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I’ve written a book for educators called The Best Schools:  How Human Development Research Should Inform Educational Practice (publisher:  The Association for Supervision and Curriculum Development, December, 2006).  In this book I suggest that our educational climate has become totally overwhelmed by what I call an “academic achievement discourse.”  This discourse concentrates on accountability, rubrics,...
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 A recent book by developmental psychologist David Elkind is entitled The Power of Play, and I would recommend it to parents, educators, psychotherapists, and anyone else who has an interest in play and children.  David Elkind was a disciple of Jean Piaget, the great French structuralist thinker who changed people’s conceptions of how children think.  In this...
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Increasingly we’re seeing early childhood education programs veering toward formal academic learning.  This is a distressing trend, inasmuch as it makes young children do things (formal reading and math, computer instruction) that they are not developmentally ready for, and that take precious time away from letting children be children.  There are no critical periods in...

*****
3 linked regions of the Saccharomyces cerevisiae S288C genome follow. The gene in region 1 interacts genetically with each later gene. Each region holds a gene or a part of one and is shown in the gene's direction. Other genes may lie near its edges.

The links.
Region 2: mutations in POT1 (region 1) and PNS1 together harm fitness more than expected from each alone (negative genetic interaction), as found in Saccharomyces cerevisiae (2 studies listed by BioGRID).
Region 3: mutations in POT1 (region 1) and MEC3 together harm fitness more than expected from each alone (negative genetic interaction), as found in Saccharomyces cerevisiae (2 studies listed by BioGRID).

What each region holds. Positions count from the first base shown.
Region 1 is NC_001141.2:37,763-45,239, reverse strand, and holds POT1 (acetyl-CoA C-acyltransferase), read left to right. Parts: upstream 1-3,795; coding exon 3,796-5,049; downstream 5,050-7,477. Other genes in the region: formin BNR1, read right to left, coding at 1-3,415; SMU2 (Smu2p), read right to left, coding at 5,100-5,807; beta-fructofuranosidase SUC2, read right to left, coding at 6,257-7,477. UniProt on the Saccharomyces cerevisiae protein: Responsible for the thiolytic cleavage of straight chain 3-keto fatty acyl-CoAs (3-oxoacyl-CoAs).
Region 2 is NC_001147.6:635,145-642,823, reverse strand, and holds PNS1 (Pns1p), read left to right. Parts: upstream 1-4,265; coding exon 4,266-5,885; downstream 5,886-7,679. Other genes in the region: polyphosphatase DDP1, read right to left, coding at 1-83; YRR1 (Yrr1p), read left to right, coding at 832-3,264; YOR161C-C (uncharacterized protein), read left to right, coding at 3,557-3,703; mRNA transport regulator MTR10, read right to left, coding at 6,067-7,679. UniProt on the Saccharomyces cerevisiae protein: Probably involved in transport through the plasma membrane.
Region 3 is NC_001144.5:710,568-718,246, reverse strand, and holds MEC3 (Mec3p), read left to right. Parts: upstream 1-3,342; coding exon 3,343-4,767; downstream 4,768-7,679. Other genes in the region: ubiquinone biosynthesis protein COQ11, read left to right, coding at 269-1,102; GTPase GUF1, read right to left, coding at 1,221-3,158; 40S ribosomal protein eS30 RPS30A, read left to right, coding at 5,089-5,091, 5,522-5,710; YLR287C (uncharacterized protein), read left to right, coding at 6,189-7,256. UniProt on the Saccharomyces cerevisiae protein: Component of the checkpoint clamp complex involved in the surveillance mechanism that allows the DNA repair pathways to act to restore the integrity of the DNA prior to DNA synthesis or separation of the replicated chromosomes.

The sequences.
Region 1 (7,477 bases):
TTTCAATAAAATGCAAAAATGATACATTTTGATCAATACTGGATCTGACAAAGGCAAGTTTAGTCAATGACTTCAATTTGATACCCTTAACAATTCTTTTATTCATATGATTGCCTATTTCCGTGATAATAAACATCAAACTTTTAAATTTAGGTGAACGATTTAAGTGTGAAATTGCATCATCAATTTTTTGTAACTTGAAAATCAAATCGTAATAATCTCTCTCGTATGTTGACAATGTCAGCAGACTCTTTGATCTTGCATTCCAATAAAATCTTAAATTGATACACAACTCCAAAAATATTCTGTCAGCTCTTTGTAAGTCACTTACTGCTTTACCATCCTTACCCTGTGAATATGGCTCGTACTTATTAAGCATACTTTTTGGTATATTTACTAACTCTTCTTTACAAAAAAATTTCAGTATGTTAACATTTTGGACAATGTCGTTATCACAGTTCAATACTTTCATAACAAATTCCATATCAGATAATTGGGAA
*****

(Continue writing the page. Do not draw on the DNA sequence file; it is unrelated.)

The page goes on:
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Thirty-five years ago, when I was at the beginning of my teaching career, Piaget was all the rage.  We read his books, and puzzled over how observation of children interacting with real life situations could enable us to understand the development of their minds.  We also were able to catch the tail end of interest...
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I have noticed that kids in Scandinavia are allowed to play in freer ways than in the United States.  For example, in one elementary school that I visited in Norway, kids were climbing trees, and they were really high up – I was very concerned for their safety.  And yet the teachers seemed perfectly at...
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